It is a sad fact but true that neither my husband or I can watch the Sherlock Holmes mystery series anymore. I just can't do it, much as I love Benedict Cumberbatch and Martin Freeman.  My mind no longer has the processing speed necessary to absorb scene changes, dialogue, and the texts which flash across the screen when Sherlock is fixated on his iPhone.

Sigh. Just to make sure you understand, here is a true scenario of Rick and I sitting side by side watching the new Series 4:

"Maybe we should turn on the subtitles, honey?" He peers at the screen. But despite much fiddling and swearing, no subtitles appear.

"What did he say? Whoah, what is she doing?" I say in a piercing whisper.

"Didn't catch it. That damn English accent."

"Why are there words flashing across the screen? Can you read them?"

"You know I can't multi-task--no." He sounds resigned.

After another ten minutes where I admire Sherlock's ass, his coat with the nifty high collar, and his ability to speak at warp speed, I turn to Rick;

"I think I am too old for this. I just don't understand enough to piece together a narrative."

"Yeah, I'm with you."

And off it goes, with a sigh of relief and one of regret. Five years ago I could just about "get it" or "do it." I understood most of the plot, loved the acting, thrilled to the danger, and absorbed most of the language. But five years later?

Who knows what is happening? Hearing loss? Maybe my brain is unfolding? Of course, having chemo brain doesn't help the snappy neurons any. They are mostly limp and snoozing as far as I can tell.

But here's the thing:  Maybe it's not important. Maybe this is one of those milestones of aging, like the turning points we observed in our babies growing up:

BABY MILESTONES                                                 AGING MILESTONES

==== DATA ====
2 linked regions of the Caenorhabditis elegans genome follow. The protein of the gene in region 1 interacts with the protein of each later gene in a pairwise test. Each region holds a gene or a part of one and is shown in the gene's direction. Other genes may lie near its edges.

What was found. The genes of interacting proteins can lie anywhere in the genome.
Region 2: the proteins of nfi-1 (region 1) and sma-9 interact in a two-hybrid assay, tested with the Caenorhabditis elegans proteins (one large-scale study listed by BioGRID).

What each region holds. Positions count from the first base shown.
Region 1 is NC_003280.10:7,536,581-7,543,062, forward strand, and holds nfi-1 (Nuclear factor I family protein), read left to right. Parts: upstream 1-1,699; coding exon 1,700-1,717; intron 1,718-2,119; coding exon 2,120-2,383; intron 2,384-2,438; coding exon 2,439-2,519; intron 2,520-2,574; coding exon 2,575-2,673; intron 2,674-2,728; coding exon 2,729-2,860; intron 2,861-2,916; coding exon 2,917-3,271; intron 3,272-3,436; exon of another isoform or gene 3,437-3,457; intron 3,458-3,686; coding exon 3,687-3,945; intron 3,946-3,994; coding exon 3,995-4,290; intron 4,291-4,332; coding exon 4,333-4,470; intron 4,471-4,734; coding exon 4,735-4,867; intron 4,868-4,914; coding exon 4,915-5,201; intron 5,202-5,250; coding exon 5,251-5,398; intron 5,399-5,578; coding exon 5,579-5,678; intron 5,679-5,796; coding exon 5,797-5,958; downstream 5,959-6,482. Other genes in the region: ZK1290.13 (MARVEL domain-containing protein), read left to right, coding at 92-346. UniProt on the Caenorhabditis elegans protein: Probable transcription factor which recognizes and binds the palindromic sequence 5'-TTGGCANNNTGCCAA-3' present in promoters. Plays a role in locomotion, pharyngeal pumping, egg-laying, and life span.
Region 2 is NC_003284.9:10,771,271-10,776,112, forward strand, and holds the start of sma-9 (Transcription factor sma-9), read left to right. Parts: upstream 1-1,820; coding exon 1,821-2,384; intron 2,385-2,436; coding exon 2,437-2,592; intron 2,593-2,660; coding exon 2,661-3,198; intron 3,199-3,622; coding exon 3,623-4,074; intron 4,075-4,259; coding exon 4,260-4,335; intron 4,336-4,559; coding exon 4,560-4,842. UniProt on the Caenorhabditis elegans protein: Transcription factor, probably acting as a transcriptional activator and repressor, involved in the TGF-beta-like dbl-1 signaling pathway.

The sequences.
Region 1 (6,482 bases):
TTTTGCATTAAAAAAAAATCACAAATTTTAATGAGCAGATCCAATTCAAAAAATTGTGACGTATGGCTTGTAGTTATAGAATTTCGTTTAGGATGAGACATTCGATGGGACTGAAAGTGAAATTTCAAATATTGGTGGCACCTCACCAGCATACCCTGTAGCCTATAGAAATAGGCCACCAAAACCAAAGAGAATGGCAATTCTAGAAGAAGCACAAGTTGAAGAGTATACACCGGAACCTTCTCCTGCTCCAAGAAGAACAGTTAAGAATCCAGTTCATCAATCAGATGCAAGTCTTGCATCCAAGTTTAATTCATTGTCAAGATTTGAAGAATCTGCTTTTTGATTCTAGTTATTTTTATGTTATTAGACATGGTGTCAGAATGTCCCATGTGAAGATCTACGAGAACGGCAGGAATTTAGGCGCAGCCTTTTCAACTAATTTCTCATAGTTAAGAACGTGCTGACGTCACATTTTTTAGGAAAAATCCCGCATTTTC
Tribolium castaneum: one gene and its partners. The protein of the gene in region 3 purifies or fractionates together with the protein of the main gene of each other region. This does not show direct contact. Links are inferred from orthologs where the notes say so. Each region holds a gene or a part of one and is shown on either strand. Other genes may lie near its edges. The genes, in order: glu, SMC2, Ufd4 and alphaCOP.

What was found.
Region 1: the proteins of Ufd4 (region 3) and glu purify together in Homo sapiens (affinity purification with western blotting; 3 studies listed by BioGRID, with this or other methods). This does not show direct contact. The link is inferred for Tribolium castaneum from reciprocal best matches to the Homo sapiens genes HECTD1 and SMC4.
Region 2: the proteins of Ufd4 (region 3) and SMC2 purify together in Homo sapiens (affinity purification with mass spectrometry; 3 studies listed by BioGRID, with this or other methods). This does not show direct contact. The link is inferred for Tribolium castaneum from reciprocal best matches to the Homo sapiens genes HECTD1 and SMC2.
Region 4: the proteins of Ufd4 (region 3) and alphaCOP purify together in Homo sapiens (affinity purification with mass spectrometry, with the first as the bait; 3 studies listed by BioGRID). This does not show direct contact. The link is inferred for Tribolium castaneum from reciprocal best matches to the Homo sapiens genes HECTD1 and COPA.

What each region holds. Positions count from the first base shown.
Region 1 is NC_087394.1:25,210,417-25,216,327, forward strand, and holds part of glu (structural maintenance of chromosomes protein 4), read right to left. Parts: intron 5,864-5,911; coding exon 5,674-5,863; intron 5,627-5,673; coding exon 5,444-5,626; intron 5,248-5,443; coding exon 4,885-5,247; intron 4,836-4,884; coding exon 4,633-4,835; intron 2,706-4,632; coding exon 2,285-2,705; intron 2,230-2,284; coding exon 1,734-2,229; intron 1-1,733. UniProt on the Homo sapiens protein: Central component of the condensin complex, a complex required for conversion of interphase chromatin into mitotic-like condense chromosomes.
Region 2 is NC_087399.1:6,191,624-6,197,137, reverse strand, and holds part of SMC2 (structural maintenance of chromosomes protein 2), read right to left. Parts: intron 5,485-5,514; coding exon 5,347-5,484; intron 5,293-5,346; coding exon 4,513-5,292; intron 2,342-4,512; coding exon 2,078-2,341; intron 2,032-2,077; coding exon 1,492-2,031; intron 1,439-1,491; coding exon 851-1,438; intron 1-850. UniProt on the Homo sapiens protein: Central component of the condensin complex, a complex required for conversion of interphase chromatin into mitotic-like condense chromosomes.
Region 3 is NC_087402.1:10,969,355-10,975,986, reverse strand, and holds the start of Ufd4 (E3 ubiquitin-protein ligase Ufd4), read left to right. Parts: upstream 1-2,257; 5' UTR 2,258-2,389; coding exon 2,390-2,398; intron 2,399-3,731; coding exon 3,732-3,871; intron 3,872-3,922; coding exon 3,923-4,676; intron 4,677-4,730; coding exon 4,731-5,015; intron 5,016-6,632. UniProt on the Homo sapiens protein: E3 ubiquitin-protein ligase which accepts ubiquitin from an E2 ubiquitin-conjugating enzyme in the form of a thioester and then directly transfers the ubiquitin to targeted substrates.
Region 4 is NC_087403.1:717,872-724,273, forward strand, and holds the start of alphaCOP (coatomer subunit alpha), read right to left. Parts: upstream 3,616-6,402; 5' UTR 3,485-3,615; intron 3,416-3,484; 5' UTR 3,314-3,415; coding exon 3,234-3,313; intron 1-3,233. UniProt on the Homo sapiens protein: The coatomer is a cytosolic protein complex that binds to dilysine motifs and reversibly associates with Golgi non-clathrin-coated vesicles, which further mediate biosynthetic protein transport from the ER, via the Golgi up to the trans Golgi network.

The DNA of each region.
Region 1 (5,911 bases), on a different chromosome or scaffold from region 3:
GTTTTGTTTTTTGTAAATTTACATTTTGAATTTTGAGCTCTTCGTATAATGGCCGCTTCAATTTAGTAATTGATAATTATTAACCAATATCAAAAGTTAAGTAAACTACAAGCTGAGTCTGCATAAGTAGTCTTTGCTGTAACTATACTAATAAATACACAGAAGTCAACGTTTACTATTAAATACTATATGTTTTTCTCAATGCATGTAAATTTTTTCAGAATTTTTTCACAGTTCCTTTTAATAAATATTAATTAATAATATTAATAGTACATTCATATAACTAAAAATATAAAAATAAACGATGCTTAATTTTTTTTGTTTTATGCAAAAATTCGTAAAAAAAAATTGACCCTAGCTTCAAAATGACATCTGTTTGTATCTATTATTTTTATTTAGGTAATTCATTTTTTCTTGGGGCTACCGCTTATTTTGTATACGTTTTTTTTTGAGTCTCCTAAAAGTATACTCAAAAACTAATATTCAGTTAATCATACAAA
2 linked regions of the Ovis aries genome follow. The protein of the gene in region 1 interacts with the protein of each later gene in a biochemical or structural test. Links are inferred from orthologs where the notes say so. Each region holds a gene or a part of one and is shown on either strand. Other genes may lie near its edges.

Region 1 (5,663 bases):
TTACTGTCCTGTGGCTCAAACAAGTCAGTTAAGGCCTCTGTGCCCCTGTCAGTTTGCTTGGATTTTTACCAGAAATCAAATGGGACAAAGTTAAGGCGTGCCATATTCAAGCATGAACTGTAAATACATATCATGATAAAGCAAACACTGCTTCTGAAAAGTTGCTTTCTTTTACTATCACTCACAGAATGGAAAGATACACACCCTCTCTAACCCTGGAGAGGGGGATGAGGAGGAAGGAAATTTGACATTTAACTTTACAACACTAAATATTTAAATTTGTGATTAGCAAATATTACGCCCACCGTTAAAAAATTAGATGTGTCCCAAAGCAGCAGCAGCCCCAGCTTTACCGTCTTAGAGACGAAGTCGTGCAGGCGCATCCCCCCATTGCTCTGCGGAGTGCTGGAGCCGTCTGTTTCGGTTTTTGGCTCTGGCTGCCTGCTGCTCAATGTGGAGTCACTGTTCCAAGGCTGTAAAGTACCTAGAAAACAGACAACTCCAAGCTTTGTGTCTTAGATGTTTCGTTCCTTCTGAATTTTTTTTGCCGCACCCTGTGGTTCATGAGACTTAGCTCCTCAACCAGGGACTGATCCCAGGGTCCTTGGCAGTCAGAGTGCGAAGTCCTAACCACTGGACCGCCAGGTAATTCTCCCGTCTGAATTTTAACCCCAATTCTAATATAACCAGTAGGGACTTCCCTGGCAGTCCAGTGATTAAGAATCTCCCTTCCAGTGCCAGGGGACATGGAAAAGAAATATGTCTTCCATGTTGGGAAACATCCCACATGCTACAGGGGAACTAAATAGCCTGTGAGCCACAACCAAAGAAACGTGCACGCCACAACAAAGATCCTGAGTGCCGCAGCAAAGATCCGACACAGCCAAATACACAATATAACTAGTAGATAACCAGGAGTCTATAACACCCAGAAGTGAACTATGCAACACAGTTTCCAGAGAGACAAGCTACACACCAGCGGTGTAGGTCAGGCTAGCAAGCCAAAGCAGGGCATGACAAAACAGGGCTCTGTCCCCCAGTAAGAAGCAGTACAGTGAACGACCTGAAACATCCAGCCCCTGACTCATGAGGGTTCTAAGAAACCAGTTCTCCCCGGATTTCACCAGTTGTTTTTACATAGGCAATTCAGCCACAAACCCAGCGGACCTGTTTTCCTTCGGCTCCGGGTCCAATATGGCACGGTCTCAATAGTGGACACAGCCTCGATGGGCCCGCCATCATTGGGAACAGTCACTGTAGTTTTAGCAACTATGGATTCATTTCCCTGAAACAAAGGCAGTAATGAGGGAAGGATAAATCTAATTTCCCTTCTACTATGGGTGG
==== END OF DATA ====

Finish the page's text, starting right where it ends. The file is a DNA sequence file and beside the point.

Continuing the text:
--first smile                                                                  --can't eat pizza after 8:00 pm
--baby turns over on couch                                          --4 o'clock tea keeps me awake 'til 4 am
--baby pulls self up on crib                                          --my knees lock up as I go downstairs
--toddler takes first steps                                              --I abandon tennis, back is wrecked
--kid runs across room                                                 --I get stuck in hot tub, husband hauls me out

See? They're both milestones, just at different points in one's life. I have to get used to them and maybe celebrate them in some odd way. Anyone else out there who can't process Sherlock anymore? I'm with ya! Let's pour a glass of Chardonnay or Shiraz and go read Holmes on our Kindles. I can cope with that. I think.


  1. I'm with you! Gave up halfway through, even though I liked previous seasons. Is it getting ever more frenetic, do you think? (Husband stuck it out, though, and he's a wee bit older than I am.)

    1. Sorry I wasn't checking for comments, LaVonne. I think the series has always been high energy, but I used to be able to grasp the basics. I think they have made it more frenetic and confusing.

  2. This one was definitely more confusing than the earlier ones. I couldn't read any of that stuff on the screen, but I suspect most people couldn't. I stuck with it, of course, because BENNIE, but it wasn't easy. But even with the old ones, I needed to have captions on to understand the dialect and needed to watch them more than once. I can't give on my Sherlock!

  3. We never were sure of the plot or the dialogue, which made the viewing experience exhilarating. And exhausting...
    I think we simply need to go back to the Basil Rathbone offerings. The English was comprehensible.
    Or keep watching the Benedict Cumberbatch version, if only for the butt and the collar. I refuse to make this a milestone!

    1. Clearly, I need subtitles, but even with them, I am still deeply confused. My brain starts to smoke.....

  4. How about just READING the book? that's my new take...


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